Posts Tagged ‘legacy’



Does Your Work Stand The Test of Time?

I was reading a piece by novelist and travel writer Paul Theroux in the Los Angeles Times recently, and he was asked about writing that stands up over the years. He said, “A lot of books that you read as a youth don’t stand up. “A Catcher in the Rye” didn’t stand up. “On the Road” didn’t stand up. Henry Miller doesn’t stand up. But at the time [when you’re 18], you’re thinking, “God, this is great!” Even “The Stranger,” Albert Camus, didn’t stand up. But … you reread Read the full article »

5 Things Traditional, Legacy Ministries Must Do To Survive

Back in the fifties through the eighties, there were some massive evangelistic and social service ministries created that did amazing work around the world (and some still are). From Campus Crusade, The Jesus Film Project, Feed the Children, the Navigators, The Gideons – plus big evangelistic organizations like Oral Roberts, Billy Graham, and many more, these ministry and nonprofit organizations had a global impact and raised hundreds of millions of dollars in the effort. But today some of the large, legacy ministries are struggling. After seeing many of these organizations from the inside, and from my experience engaging today’s culture, here’s five things these organizations need to do to transition and stay relevant to the next generation: Read the full article »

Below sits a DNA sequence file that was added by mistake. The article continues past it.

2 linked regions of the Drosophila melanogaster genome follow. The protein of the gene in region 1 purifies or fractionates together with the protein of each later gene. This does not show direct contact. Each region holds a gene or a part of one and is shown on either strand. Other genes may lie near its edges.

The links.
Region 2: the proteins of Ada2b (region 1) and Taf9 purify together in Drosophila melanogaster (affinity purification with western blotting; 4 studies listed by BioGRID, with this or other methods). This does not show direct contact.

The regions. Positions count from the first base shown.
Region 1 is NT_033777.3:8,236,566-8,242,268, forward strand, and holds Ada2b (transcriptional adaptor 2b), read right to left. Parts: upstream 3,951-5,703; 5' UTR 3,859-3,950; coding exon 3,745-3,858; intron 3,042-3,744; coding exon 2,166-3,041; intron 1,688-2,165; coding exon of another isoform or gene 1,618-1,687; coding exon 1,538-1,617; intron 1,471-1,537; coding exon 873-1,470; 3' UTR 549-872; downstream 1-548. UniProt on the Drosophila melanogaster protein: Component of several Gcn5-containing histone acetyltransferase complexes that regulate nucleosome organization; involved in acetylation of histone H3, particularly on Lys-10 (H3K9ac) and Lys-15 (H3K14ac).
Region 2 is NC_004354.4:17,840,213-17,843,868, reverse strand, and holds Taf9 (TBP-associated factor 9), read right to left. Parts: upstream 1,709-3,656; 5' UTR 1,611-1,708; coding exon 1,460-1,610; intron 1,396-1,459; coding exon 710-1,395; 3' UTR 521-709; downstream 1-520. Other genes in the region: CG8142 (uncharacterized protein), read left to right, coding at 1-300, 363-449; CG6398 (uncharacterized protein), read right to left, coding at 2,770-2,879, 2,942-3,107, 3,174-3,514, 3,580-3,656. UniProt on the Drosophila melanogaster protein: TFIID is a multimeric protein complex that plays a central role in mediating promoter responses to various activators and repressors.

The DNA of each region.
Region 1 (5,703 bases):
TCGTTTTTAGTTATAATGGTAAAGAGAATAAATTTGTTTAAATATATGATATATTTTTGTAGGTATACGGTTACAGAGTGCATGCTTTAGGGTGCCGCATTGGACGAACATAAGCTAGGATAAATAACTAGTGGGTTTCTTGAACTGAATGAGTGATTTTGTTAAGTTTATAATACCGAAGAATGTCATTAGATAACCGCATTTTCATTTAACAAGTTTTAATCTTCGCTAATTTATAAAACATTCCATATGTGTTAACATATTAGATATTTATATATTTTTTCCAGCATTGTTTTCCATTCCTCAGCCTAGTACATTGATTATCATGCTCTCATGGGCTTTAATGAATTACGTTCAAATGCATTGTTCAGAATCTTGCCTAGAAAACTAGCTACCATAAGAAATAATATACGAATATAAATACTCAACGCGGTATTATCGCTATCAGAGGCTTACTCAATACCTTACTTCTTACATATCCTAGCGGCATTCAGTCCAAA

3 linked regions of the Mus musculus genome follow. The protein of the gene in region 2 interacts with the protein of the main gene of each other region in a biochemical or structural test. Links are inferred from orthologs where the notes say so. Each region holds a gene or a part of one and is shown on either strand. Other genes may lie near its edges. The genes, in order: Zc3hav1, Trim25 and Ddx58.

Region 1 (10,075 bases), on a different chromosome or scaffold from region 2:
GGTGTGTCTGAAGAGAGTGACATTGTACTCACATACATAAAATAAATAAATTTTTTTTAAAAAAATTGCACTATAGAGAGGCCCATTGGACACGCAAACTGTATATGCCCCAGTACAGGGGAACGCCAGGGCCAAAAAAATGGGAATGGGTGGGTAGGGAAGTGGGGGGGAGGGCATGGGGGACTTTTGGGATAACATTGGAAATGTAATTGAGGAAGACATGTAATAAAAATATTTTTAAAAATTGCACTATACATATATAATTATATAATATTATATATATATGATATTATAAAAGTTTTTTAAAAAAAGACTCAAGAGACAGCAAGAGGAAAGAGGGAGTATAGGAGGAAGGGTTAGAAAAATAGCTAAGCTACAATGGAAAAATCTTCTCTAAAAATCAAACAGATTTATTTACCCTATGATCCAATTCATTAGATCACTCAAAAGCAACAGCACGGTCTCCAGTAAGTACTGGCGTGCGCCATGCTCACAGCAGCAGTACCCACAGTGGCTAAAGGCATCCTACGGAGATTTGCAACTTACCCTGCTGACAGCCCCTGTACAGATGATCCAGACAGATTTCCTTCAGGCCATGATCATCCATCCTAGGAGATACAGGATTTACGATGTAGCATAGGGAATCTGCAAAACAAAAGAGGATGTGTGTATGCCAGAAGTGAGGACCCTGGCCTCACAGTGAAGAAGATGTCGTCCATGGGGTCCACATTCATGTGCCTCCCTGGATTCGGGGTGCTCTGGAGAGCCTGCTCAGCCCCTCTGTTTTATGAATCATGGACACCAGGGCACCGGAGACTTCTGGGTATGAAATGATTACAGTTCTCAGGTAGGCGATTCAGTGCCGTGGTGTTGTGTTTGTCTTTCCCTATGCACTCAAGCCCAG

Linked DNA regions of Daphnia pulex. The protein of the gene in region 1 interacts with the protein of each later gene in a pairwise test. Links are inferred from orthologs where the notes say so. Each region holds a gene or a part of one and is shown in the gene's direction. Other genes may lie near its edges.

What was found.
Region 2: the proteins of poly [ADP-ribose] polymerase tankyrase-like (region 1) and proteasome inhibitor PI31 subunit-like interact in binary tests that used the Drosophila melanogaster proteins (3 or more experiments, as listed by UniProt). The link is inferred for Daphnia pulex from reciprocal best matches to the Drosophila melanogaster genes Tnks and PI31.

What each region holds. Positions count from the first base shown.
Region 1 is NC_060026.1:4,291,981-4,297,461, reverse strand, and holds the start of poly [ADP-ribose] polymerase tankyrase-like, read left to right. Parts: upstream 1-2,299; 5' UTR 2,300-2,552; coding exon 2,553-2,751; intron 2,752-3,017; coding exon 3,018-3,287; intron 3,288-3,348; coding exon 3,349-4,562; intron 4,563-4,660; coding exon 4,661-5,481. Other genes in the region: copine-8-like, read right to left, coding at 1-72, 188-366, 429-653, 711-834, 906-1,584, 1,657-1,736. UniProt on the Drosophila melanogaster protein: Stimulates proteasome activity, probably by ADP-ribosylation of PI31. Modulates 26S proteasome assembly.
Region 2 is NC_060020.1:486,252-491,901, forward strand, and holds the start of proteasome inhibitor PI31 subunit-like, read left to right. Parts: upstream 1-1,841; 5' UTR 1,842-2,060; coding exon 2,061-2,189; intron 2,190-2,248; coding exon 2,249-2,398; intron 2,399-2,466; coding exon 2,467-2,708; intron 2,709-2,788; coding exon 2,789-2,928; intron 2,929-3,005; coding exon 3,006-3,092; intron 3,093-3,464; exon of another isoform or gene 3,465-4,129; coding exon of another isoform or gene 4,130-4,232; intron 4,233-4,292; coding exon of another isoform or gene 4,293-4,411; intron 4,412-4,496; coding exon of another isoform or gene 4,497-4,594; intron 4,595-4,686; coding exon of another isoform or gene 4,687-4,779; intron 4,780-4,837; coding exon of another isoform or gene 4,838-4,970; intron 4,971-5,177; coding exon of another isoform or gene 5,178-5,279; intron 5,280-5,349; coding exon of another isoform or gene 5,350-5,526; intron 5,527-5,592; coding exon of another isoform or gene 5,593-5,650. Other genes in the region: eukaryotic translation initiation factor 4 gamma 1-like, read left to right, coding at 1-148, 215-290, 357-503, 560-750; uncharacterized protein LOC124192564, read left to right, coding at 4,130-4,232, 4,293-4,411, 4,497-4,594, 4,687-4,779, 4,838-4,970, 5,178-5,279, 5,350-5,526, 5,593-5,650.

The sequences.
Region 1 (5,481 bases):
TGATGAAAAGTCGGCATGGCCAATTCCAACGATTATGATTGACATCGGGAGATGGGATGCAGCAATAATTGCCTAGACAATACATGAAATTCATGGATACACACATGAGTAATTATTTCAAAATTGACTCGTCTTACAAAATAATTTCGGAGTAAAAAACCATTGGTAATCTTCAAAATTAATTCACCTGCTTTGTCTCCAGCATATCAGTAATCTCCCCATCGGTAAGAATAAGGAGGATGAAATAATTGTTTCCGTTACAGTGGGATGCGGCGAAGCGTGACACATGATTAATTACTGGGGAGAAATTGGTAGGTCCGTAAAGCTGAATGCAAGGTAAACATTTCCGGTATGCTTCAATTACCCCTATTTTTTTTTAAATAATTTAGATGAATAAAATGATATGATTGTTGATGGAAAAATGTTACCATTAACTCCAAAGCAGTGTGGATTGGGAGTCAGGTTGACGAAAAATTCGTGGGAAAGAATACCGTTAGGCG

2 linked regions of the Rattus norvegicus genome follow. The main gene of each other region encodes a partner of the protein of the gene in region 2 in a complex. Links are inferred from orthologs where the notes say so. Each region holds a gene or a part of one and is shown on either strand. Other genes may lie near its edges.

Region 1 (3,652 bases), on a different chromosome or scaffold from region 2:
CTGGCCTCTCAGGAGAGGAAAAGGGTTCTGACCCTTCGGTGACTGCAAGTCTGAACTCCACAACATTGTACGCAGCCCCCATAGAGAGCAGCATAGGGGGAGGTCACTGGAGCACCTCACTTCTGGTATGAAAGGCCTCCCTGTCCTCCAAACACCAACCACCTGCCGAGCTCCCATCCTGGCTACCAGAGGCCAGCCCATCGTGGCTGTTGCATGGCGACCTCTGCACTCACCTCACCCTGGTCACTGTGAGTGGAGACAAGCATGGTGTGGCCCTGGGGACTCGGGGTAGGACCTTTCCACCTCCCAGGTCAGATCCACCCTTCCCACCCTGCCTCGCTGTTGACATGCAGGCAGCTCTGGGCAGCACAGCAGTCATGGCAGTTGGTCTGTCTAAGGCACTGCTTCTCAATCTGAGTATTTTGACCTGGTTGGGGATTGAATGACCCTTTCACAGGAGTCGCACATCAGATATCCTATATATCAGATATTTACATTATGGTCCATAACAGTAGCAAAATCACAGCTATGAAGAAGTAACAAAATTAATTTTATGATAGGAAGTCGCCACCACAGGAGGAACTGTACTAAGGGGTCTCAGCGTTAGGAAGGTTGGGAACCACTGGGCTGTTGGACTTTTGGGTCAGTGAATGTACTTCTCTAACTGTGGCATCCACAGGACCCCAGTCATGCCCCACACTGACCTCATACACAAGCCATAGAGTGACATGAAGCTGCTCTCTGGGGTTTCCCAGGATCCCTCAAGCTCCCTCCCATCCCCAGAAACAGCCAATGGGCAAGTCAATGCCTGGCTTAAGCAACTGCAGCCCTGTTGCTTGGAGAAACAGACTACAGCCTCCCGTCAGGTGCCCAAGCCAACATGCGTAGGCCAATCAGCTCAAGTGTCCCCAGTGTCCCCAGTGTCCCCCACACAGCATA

How Do You Want To Be Remembered?

While writing my book “One Big Thing: Discovering What You Were Born to Do” I learned that Henry Ford was quite remarkable at many different things. He was an expert watch repairman by age fifteen, later an apprentice machinist, a steam engine operator, and eventually trained in bookkeeping. All of those skills could have landed him a good job and solid career. But the one big thing that he focused his life on was inventing the automobile. Based on that insight, there are two important things I’ve learned from reading about Henry Ford: Read the full article »

The Difference Between Fans and Admirers

While watching the news coverage of Walter Cronkite’s death this week, I started thinking of comparisons to pop star Michael Jackson. I realized that Michael had “fans,” and Walter had “admirers.” People loved Michael’s music and what he did on the stage. His personal life however, left much to be desired. Walter Cronkite on the other hand wasn’t terribly spectacular, but he was brilliant at his job, and it literally impacted an entire nation. Personally, Cronkite was married for nearly sixty-five years to Mary Elizabeth ‘Betsy’ Maxwell Cronkite. They were married on March 30, 1940, and remained together until her death in 2005. Jackson on the other hand had
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